The whole way down I saw Scissor’s Crossing, the intersection of Highway 78 and the Great Overland Stage Route at mile 77, and even watched as I seemed to walk past it, away from it.  The trail was designed by idiots, I told myself.  Why not cut straight across the desert from where I stood to the intersection and save 4 hot, merciless miles?  There was no logic to it.  It was a lesson in inefficiency.

I reached the bottom of the hill as the sun started to sit low on the western horizon.  Sunsets in the Anza Borrego are magical times, the two or three hours before the sun finally dips below the mountains casting an ethereal golden light across the whole of the desert, causing cholla and barrel cactuses to glow as if rimmed by halos.  It’s always been one of my favorite times to photograph the desert, and this particular sunset did not disappoint.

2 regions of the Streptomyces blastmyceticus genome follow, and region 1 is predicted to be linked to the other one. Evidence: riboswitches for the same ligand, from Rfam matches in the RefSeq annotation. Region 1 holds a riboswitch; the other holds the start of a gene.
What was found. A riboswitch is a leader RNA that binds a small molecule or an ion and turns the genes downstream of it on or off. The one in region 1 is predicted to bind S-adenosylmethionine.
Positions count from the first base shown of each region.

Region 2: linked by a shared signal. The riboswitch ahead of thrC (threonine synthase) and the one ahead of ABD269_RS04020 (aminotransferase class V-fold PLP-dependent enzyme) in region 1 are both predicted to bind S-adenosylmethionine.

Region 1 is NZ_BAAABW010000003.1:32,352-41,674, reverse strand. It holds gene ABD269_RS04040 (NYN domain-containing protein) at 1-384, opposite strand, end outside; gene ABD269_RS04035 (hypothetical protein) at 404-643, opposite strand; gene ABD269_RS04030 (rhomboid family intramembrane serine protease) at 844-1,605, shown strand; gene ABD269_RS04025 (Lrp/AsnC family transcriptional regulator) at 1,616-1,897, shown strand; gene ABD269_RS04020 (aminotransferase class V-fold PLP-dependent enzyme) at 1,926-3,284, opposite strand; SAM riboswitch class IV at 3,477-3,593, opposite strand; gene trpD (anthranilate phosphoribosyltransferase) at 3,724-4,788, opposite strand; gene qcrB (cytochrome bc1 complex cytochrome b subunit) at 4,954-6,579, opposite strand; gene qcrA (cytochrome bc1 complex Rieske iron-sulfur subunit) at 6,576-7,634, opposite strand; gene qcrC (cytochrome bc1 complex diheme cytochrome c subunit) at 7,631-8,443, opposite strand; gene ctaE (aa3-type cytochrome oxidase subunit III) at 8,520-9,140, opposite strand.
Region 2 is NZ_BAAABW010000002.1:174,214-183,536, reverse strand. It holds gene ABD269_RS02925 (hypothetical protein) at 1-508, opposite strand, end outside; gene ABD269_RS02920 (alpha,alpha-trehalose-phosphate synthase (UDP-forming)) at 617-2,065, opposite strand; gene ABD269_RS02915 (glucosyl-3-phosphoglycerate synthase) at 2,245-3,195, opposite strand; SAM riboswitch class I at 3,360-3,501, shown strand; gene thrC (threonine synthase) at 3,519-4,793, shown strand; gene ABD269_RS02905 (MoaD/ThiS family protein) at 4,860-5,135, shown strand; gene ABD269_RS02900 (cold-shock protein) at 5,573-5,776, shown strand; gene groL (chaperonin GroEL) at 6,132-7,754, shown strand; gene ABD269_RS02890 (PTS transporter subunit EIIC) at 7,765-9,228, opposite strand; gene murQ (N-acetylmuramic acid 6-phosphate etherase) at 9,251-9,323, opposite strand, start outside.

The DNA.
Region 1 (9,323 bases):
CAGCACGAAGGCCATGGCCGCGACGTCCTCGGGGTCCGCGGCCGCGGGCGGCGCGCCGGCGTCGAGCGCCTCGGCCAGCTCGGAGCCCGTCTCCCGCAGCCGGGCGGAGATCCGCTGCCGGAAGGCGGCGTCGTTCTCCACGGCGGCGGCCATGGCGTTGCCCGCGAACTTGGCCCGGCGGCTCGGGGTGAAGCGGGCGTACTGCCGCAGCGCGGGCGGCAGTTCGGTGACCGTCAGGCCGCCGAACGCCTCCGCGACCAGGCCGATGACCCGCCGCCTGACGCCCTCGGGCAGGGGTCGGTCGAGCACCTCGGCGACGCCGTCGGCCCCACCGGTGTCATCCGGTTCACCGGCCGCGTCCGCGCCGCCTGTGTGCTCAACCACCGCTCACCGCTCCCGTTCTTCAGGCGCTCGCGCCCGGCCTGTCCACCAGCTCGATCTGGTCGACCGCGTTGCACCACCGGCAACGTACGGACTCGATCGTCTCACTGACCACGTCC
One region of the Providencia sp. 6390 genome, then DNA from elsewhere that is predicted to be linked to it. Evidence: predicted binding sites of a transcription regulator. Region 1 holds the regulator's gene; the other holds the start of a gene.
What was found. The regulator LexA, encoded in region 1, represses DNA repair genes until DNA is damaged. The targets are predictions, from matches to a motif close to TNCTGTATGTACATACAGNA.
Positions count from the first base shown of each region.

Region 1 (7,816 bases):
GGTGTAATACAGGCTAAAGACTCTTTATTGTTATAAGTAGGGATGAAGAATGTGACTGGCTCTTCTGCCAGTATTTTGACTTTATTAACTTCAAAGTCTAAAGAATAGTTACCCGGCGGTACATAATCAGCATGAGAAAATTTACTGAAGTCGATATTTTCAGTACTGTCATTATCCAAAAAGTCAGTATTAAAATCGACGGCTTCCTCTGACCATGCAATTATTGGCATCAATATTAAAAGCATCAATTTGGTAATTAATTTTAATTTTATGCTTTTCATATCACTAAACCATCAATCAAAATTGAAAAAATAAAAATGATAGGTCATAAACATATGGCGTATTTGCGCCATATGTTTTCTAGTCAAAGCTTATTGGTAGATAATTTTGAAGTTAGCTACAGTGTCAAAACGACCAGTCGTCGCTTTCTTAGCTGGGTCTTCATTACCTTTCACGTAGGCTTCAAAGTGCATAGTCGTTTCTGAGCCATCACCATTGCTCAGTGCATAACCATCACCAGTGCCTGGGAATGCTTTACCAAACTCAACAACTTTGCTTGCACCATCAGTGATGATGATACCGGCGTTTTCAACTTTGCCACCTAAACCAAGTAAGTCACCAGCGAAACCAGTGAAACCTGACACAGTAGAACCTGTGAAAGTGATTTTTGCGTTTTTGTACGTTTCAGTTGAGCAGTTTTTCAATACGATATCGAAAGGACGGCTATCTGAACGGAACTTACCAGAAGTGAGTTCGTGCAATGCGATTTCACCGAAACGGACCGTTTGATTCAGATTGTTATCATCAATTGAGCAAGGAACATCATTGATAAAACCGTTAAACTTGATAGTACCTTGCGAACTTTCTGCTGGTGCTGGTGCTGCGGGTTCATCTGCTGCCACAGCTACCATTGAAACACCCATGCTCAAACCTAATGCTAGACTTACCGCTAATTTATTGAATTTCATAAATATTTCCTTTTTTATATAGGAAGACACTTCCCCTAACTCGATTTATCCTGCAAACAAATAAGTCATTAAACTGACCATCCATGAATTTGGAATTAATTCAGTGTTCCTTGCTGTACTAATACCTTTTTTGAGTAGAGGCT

I continued on, meeting a Vietnamese hiker named Half Slope that was doing a reverse hike for the first two weeks, starting in Warner Springs some 35 miles to the north, and hiking south to the Mexican border for the Kickoff celebration in a week’s time.  He carried his pack not on his back, but on a small wheeled cart behind him.  As impractical as it looked, I was jealous, still feeling the weight of the 7 remaining liters of water on my own back.  We chatted for a time, and he told me of the water situation ahead of me.  A cache had been left at Scissor’s Crossing, he said, and another at mile 91, enough water for everyone and then some.  I would be fine, I didn’t need all the water I was carrying, according to him.